|Publication number||US5132048 A|
|Application number||US 07/628,368|
|Publication date||Jul 21, 1992|
|Filing date||Dec 17, 1990|
|Priority date||Dec 15, 1989|
|Also published as||CA2032247A1, CA2032247C, DE69018210D1, DE69018210T2, EP0433133A1, EP0433133B1|
|Publication number||07628368, 628368, US 5132048 A, US 5132048A, US-A-5132048, US5132048 A, US5132048A|
|Inventors||Francoise Picard-Seon, Robert Zerrouk|
|Original Assignee||Rhone-Poulenc Chimie|
|Export Citation||BiBTeX, EndNote, RefMan|
|Patent Citations (8), Non-Patent Citations (6), Referenced by (16), Classifications (23), Legal Events (6)|
|External Links: USPTO, USPTO Assignment, Espacenet|
1. Field of the Invention
The present invention relates to novel weakly acidic colloidal dispersions of a cerium (IV) compound in an aqueous medium, and to a process for the preparation of such weakly acidic colloidal dispersions of a cerium (IV) compound.
In the description which follows, a colloidal dispersion of a cerium (IV) compound in an aqueous medium is also designated by the term "sol".
2. Description of the Prior Art
Colloidal dispersions of a cerium (IV) compound are known to this art; they are useful for a wide variety of applications. Moreover, one major application for these dispersions is in heterogeneous catalysis and, in particular, for the catalytic conversion of exhaust gases emanating from internal combustion engines, also termed the catalysis of automotive post-combustion reactions.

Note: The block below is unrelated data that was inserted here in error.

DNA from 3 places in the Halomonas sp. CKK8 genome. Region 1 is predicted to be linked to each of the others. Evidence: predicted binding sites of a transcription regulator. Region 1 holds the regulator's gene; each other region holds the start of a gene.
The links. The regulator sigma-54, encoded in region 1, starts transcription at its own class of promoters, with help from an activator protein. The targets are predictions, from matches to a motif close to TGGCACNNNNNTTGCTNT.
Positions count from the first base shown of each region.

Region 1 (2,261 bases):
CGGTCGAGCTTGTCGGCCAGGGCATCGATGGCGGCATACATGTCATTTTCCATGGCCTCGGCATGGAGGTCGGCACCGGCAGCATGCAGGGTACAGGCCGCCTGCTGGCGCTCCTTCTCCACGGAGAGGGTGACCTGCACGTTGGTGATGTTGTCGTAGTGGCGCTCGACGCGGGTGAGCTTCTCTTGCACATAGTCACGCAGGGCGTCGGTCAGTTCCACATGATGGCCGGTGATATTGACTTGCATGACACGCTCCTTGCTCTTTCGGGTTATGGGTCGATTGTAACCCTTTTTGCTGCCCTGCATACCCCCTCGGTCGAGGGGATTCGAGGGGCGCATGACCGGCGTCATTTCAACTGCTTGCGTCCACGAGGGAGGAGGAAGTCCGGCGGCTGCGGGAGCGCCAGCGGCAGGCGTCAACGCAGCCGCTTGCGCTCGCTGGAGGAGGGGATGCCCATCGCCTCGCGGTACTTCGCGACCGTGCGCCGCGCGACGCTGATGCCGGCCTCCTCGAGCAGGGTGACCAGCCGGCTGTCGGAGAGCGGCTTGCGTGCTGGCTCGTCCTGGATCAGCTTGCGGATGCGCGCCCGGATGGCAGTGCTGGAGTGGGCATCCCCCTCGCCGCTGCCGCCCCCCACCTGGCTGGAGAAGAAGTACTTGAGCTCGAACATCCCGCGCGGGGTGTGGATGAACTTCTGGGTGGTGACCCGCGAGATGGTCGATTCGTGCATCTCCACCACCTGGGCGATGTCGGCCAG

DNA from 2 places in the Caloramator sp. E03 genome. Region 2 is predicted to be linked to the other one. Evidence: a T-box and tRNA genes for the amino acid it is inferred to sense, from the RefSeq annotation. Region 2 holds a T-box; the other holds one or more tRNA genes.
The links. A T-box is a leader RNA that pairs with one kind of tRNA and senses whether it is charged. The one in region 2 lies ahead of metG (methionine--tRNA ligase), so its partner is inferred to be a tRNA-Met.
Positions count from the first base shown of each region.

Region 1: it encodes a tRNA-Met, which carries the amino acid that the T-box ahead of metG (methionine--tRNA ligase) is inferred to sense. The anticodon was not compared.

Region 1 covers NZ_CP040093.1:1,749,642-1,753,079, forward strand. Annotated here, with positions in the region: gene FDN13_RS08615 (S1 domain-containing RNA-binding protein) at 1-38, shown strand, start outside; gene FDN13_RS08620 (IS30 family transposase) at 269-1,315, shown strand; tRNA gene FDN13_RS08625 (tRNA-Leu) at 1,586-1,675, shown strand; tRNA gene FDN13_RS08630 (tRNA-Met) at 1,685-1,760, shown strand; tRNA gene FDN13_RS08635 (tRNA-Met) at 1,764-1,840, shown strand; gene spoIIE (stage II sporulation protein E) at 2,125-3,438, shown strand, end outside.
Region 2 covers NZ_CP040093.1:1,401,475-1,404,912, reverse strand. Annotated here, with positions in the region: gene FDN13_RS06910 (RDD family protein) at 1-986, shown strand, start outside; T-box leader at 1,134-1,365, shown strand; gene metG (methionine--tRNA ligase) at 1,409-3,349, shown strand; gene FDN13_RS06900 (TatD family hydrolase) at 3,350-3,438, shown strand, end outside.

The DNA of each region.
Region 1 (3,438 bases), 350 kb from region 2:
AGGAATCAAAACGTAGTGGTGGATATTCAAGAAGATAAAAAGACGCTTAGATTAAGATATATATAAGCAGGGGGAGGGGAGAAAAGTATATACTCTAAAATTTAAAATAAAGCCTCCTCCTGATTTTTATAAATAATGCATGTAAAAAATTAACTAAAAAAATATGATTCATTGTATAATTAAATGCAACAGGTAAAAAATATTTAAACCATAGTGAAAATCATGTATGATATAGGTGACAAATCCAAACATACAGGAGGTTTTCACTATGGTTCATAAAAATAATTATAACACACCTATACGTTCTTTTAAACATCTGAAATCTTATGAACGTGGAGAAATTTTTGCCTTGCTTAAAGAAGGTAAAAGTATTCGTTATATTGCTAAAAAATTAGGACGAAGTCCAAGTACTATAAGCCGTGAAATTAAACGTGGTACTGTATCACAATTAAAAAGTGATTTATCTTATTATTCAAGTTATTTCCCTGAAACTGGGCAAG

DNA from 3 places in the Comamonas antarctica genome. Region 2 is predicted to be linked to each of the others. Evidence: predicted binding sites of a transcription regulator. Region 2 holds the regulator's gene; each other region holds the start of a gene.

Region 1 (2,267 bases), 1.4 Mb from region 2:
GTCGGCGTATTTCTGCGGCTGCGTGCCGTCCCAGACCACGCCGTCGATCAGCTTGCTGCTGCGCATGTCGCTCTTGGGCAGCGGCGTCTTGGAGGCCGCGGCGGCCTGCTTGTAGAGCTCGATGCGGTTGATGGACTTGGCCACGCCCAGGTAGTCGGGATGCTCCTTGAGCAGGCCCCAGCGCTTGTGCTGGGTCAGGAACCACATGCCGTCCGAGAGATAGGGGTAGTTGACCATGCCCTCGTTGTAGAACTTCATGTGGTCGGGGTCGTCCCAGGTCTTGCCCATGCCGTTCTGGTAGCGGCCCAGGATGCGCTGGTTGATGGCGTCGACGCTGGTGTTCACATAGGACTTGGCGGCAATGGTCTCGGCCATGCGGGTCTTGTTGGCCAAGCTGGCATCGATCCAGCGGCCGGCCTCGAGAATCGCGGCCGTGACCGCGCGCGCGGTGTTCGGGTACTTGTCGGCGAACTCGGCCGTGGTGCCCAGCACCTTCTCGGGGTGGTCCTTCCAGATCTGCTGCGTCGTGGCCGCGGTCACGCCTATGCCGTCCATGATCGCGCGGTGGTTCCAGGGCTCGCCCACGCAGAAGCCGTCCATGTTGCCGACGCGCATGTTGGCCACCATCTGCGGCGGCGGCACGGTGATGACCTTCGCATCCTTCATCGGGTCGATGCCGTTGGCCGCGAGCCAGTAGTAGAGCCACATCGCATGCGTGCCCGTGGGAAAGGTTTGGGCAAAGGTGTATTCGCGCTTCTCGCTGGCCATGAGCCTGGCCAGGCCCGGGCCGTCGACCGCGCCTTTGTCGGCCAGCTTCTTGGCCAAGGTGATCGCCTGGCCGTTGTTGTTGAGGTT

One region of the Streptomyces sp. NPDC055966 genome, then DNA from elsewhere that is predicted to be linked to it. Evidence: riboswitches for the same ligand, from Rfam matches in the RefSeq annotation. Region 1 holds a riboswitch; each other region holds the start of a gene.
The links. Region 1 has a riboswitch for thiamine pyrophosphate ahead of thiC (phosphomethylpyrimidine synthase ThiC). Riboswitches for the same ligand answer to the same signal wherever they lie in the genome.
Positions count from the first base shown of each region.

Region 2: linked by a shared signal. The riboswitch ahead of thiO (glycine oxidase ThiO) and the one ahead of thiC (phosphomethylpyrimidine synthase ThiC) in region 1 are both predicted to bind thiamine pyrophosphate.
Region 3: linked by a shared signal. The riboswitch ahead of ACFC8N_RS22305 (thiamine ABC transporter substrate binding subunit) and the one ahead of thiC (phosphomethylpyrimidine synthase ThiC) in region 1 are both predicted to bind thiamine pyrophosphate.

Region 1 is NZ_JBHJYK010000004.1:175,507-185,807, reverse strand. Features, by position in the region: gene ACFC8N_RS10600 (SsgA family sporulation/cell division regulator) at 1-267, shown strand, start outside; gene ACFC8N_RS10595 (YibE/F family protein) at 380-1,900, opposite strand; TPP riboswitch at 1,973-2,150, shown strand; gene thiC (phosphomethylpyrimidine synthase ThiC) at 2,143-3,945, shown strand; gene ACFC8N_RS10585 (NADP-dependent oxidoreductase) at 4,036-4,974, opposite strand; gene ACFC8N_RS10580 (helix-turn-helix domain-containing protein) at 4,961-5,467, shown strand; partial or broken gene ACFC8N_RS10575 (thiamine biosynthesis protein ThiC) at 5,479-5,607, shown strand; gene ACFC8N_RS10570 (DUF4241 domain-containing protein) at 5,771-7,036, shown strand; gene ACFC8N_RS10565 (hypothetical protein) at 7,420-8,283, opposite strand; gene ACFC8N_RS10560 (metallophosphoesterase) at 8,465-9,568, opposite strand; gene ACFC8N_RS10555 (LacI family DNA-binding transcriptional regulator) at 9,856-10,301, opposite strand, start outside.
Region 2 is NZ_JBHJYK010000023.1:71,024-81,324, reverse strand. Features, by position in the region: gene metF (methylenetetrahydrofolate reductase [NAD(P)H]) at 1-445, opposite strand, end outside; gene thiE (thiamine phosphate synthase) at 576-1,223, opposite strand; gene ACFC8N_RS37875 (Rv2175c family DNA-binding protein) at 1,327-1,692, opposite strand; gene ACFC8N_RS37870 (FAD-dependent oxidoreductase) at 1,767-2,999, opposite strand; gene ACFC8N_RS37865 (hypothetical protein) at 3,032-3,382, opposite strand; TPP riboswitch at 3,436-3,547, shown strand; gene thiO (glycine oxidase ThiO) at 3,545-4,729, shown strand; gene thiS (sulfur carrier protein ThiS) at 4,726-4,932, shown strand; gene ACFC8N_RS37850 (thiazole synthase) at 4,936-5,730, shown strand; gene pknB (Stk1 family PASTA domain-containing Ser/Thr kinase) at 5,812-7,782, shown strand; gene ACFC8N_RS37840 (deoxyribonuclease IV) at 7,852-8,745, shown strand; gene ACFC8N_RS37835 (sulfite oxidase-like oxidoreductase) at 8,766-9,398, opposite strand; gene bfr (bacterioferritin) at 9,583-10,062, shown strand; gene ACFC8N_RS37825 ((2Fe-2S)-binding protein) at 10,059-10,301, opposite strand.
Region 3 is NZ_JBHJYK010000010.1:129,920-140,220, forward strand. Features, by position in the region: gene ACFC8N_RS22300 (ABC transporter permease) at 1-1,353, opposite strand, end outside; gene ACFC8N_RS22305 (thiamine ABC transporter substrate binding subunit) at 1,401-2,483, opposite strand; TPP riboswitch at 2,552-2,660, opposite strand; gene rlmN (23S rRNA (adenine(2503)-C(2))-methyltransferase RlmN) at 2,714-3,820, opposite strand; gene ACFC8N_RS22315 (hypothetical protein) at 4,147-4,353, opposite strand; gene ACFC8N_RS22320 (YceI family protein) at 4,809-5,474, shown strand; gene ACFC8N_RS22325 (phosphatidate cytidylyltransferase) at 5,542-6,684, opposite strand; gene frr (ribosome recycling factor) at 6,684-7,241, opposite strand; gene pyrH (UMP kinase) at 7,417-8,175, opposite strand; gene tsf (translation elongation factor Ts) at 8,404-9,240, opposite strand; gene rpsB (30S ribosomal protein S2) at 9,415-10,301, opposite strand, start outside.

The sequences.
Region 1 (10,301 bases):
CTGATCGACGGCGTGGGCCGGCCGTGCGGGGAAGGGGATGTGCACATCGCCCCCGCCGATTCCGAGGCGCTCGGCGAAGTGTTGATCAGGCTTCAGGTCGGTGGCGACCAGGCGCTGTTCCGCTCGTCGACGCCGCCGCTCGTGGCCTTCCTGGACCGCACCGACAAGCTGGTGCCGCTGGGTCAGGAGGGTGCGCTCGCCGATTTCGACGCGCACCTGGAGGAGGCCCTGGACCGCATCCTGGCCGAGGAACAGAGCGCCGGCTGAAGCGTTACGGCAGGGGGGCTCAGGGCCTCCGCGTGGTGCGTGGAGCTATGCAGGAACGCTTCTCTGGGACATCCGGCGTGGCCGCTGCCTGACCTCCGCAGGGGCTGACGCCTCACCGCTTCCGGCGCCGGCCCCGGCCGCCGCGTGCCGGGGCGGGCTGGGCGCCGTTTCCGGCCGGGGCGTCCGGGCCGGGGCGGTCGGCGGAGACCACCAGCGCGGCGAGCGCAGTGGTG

Indeed, cerium (IV) is an important promoter of such catalytic activity, in particular because of its capacity for storing oxygen and thus creating an oxygen supersaturation in the vicinity of the catalytically active elements such as platinum, palladium or the like.
For this purpose, the colloidal dispersions are used as a medium for impregnating a support with cerium, with cerium oxide being produced by calcination of the impregnated support and, thus, by decomposition of the cerium (IV) compound contained in the dispersion.
Moreover, the acid nature of the colloidal dispersion influences the support-impregnating process, which must be suited to the characteristics of said support and in particular to its surface properties.
Thus, colloidal dispersions of a cerium (IV) compound, notably a cerium hydroxynitrate, are known to this art and are very highly acidic, typically having a pH of less than 1. These dispersions present numerous problems during impregnation, when the support to be impregnated is slightly basic in nature.
Published European Patent Application No. 316,205, on the other hand, describes the production of such colloidal dispersions which are weakly acidic in nature, generally having a pH higher than 3.5.
This process entails destabilizing an aqueous colloidal dispersion of a cerium hydroxynitrate by an acid having a pKa lower than that of nitric acid, for example by acetic acid.